What Do Rail Transportation Workers Do?

Find out about the types of jobs you could pursue in railroad transportation. Read on to learn more about career options along with job duties and education requirements information. Schools offering Heavy Equipment degrees can also be found in these popular choices.

What is a Rail Transportation Worker?

Rail transportation workers can be found in every aspect of railroad and rail yard operations and may include conductors, operators, yardmasters or engineers. Railroad conductors are often in charge of managing the passengers and cargo of a train. They take tickets or receive payment from boarding passengers and oversee the loading and unloading of cargo. They also have the responsibility to help passengers get to safety in dangerous situations, take care of unruly passengers, and announce stations as they get to them.

As a yard master you would be put in charge of managing the operations of a rail yard. This involves keeping track of documentation such as schedules, switching orders and shipping records. You would also be in charge of switching malfunctioning cars out of trains for repair, as well as breaking up and assembling trains in an order that will ensure shipments are made according to schedule. Anther big responsibility you would have would be managing train traffic in and out of the yard.

Brake operators simply couple and uncouple train cars. As a break operator you may travel with the train, or work at the rail yard.

A locomotive engineer is the person who drives the train. They are responsible for monitoring the condition of the train, such as air pressure and battery use, to ensure the train operates as it should. Some of the controls they have to operate include throttles that increase and maintain speed and airbrakes that slow the train. When running a train they need to communicate with dispatchers for information about delays and schedule changes.

The table below outlines the general requirements for these career options.

Railroad Conductor Yardmaster Brake Operator Locomotive Engineer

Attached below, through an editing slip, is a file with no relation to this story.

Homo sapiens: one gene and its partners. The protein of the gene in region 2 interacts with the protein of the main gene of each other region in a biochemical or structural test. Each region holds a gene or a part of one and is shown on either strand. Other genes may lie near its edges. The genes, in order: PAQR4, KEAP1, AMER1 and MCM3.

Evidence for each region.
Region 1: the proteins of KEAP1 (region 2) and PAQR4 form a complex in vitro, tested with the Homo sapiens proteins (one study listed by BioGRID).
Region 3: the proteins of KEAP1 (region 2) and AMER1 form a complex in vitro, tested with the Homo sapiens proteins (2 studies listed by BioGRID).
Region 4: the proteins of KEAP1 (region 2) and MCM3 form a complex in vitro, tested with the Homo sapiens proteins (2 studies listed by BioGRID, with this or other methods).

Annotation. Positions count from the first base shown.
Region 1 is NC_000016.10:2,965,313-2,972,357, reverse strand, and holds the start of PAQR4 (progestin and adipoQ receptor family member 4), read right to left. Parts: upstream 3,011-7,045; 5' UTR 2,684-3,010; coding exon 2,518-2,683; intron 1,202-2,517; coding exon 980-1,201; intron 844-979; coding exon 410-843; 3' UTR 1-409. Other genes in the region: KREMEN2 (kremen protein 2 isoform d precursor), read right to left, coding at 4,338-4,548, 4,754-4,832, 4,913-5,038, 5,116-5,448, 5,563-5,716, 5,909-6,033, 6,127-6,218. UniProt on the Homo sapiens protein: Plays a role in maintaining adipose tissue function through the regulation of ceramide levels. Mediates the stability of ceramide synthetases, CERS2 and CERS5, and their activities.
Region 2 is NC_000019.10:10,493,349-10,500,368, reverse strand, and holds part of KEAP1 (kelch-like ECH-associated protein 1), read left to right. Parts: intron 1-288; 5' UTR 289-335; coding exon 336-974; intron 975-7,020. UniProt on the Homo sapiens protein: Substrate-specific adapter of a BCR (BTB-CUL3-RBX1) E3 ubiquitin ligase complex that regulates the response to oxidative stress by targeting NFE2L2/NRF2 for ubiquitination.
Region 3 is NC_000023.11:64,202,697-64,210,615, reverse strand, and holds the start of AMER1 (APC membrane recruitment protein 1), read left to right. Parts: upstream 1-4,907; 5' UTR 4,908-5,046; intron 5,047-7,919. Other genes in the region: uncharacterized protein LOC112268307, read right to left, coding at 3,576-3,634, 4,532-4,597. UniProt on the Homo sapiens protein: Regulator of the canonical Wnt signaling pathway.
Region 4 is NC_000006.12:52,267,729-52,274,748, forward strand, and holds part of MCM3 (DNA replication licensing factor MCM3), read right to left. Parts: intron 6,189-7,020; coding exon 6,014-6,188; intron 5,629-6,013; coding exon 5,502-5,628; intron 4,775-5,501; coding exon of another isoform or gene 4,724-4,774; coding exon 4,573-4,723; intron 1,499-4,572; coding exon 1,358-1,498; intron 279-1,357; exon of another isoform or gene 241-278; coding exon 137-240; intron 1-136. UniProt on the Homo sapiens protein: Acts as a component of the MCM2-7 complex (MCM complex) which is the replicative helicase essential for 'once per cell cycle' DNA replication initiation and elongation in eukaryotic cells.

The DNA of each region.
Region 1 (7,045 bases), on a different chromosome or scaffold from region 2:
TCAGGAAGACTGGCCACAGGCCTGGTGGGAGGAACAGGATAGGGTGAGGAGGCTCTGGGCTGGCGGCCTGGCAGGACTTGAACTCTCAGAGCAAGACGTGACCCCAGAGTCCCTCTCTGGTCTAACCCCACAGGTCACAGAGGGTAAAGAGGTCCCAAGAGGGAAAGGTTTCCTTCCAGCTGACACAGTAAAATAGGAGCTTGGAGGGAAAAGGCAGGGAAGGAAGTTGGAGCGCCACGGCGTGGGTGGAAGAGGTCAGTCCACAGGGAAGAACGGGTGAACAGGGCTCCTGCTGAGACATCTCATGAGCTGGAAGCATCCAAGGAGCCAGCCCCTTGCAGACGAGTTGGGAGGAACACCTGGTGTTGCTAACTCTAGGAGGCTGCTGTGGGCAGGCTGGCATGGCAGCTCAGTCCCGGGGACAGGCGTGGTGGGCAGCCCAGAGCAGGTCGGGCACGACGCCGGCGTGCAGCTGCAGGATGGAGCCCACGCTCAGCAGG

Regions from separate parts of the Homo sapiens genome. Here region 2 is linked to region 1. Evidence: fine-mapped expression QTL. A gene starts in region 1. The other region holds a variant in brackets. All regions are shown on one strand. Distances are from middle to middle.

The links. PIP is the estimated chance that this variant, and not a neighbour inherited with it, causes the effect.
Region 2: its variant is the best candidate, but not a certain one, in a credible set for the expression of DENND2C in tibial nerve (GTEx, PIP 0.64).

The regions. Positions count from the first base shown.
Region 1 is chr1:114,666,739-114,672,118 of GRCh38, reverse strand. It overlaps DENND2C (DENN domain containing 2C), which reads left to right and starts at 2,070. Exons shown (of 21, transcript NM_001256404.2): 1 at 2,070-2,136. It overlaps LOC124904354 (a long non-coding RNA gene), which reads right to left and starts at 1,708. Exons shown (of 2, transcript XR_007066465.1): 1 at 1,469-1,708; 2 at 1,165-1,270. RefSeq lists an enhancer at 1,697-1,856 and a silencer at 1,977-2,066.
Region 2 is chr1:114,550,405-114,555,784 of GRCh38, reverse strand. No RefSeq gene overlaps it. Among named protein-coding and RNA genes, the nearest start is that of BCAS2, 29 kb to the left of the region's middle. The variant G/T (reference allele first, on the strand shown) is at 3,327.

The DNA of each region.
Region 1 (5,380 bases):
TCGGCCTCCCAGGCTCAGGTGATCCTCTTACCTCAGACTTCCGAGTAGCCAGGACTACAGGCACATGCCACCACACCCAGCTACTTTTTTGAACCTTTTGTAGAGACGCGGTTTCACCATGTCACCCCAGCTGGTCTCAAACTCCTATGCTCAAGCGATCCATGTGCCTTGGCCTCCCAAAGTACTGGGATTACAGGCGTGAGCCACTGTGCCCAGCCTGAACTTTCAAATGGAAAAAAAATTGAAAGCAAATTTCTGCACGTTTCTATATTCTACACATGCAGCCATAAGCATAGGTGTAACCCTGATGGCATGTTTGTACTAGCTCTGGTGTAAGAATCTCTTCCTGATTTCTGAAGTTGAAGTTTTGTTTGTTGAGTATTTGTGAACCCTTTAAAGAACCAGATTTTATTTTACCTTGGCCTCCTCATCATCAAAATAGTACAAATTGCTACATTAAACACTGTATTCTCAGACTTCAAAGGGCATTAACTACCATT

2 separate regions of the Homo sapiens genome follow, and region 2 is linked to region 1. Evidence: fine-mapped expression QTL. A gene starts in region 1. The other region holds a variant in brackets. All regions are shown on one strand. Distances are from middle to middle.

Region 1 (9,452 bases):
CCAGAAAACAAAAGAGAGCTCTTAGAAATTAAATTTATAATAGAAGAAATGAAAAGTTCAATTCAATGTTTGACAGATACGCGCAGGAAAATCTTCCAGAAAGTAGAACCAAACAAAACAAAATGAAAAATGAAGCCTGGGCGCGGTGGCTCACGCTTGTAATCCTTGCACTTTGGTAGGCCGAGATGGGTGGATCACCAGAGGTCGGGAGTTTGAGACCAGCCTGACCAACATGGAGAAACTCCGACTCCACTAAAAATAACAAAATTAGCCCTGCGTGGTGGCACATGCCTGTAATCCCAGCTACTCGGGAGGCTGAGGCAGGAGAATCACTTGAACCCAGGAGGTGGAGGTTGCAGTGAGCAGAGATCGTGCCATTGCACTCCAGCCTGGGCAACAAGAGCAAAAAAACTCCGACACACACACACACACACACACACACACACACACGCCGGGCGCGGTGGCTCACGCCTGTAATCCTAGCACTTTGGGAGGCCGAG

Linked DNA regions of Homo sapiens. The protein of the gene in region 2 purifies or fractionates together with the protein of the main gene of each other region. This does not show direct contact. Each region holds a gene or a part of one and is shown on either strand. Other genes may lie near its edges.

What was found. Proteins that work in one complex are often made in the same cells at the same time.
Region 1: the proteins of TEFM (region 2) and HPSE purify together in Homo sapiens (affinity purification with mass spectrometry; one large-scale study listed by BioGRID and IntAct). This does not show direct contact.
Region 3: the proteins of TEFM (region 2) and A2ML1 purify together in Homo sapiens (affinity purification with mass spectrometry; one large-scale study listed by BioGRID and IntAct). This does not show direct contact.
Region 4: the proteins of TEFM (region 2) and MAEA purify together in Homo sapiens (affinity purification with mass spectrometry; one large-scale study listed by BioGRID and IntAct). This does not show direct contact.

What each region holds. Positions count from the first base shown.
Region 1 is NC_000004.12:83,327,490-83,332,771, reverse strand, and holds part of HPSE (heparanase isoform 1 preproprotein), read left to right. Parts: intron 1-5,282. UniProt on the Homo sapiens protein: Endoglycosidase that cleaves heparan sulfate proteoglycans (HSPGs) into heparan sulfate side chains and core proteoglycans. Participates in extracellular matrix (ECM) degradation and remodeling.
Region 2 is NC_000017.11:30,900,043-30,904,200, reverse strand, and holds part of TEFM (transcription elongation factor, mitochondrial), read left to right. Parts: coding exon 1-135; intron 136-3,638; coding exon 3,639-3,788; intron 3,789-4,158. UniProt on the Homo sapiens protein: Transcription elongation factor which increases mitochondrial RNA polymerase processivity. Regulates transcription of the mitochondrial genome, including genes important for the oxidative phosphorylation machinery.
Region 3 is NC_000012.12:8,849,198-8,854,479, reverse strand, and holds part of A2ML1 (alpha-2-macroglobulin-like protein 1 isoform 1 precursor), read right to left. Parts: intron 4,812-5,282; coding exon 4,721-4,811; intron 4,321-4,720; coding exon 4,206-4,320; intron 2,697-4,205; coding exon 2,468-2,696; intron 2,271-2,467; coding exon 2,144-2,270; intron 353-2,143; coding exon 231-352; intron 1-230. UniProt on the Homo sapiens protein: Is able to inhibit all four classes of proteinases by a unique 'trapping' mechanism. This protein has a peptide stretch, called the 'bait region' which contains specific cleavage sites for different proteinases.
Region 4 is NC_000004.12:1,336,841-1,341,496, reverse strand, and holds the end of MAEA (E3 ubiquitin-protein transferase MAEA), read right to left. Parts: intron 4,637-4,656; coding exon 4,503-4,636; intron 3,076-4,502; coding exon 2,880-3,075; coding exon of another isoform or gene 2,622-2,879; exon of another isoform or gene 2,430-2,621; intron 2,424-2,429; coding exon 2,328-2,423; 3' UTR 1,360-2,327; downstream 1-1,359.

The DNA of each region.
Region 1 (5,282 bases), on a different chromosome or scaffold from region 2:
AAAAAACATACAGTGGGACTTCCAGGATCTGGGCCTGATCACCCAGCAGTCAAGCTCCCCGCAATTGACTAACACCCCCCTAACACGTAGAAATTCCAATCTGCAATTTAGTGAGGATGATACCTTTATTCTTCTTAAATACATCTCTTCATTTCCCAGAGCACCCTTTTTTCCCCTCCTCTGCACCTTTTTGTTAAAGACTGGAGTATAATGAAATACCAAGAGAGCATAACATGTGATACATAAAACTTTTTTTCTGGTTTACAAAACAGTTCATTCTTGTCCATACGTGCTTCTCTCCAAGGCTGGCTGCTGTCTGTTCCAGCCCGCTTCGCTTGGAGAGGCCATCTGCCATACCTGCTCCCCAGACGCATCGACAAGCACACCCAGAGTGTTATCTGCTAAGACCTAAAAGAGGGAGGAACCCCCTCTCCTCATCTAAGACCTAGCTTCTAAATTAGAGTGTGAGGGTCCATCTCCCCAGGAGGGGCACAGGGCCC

Education Required High school diploma or GED High school diploma or GED High school diploma or GED High school diploma or GED
Other Requirements On-the-job training On-the-job training On-the-job training On-the-job training common, certification required
Key Responsibilities Coordinate all rail travel, assign freight, set schedules, maintain records of all of the trains Coordinate traffic, ensure a smooth loading and unloading pattern, direct car movement and operate switches Connect and disconnect rail cars and operate switches, travel with the train as crew member Operate train while transporting passengers and freight, stay alert for any problems that could occur, monitor the train's control panel
Job Growth (2014-2024) -2% (for all railroad conductors and yardmasters)* -2% (for all railroad conductors and yardmasters)* -2% (for all railroad brake, signal, and switch operators)* -2% (for all locomotive engineers)*
Median Salary (2015) $55,930 (for all railroad conductors and yardmasters)* $55,930 (for all railroad conductors and yardmasters)* $54,020 (for all railroad brake, signal, and switch operators)* $56,240 (for all locomotive engineers)*

Source: *U.S. Bureau of Labor Statistics

What Are the Different Types of Rail Transportation Workers?

The railroad transportation industry employs several types of skilled laborers. If you'd like to operate a train and be responsible for the transport of passengers and freight, you could choose to become an engineer. You'd need to manage the train as it travels through different weather conditions and stay alert for any problems that could occur during travel. You'd need to monitor the train's control panel, watching your speed, air pressure and other vital measurements.